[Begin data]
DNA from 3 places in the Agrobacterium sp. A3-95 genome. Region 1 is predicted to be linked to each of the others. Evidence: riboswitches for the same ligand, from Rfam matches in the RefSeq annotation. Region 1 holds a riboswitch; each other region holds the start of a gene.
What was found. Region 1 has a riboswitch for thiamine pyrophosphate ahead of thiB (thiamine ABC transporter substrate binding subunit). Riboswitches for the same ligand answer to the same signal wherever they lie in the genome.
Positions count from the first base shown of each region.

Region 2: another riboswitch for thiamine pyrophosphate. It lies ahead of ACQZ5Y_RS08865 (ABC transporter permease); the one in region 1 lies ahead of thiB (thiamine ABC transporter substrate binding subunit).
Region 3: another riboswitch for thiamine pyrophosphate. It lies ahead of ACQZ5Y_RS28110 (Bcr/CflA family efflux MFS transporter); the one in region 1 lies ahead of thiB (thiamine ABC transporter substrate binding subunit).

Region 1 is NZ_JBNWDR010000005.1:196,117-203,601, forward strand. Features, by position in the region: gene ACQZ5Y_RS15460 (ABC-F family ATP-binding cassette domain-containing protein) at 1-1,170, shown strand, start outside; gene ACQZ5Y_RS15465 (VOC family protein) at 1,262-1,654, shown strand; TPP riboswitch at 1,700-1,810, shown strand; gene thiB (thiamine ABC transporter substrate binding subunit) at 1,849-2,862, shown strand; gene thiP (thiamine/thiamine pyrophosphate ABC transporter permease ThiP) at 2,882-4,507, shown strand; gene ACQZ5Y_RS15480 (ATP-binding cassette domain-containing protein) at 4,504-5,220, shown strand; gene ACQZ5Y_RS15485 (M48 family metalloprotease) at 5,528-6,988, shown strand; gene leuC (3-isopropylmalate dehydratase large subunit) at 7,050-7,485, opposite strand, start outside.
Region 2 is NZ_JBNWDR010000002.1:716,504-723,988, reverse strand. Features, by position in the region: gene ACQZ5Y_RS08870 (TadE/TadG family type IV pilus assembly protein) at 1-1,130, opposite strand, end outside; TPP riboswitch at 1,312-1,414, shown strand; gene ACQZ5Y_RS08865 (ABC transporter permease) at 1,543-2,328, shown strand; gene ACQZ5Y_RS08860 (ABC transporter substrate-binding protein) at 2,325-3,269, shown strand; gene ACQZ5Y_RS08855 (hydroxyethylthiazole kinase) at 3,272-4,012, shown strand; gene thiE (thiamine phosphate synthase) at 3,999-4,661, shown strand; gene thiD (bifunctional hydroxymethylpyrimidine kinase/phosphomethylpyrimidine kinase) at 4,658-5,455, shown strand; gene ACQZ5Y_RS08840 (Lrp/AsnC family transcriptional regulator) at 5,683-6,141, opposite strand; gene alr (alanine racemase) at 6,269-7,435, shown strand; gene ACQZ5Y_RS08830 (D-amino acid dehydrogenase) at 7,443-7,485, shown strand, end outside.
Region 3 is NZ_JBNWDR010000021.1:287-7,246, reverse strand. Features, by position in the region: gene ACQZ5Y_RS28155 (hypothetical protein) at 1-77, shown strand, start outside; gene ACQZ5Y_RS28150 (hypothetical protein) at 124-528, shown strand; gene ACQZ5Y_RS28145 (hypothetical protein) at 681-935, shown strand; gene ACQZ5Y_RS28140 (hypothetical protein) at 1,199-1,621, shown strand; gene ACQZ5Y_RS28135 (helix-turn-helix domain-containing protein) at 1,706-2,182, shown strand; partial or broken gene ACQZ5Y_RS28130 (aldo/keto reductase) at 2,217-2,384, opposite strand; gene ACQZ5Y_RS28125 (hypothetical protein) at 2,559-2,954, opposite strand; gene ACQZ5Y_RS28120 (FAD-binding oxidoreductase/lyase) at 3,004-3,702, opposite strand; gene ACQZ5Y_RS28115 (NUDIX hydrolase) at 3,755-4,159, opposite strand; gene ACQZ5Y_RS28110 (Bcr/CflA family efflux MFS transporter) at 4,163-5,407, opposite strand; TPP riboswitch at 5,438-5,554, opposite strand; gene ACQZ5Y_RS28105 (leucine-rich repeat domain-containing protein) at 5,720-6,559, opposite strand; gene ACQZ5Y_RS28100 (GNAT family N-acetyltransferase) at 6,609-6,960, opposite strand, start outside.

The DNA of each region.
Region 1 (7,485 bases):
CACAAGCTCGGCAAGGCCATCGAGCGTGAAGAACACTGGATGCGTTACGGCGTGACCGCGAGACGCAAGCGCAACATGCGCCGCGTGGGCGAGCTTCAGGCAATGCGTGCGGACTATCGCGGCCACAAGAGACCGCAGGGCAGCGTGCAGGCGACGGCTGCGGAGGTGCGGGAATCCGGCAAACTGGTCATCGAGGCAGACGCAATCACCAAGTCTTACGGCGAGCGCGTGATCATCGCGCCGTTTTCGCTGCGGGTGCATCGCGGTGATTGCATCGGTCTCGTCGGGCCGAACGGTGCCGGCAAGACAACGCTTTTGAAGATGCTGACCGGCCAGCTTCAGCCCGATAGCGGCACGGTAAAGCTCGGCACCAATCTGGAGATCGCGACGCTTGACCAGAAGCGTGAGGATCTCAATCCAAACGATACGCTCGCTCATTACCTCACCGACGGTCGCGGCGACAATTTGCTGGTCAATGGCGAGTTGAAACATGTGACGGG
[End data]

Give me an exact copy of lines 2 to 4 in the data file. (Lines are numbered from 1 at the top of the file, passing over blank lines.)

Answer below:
What was found. Region 1 has a riboswitch for thiamine pyrophosphate ahead of thiB (thiamine ABC transporter substrate binding subunit). Riboswitches for the same ligand answer to the same signal wherever they lie in the genome.
Positions count from the first base shown of each region.

Region 2: another riboswitch for thiamine pyrophosphate. It lies ahead of ACQZ5Y_RS08865 (ABC transporter permease); the one in region 1 lies ahead of thiB (thiamine ABC transporter substrate binding subunit).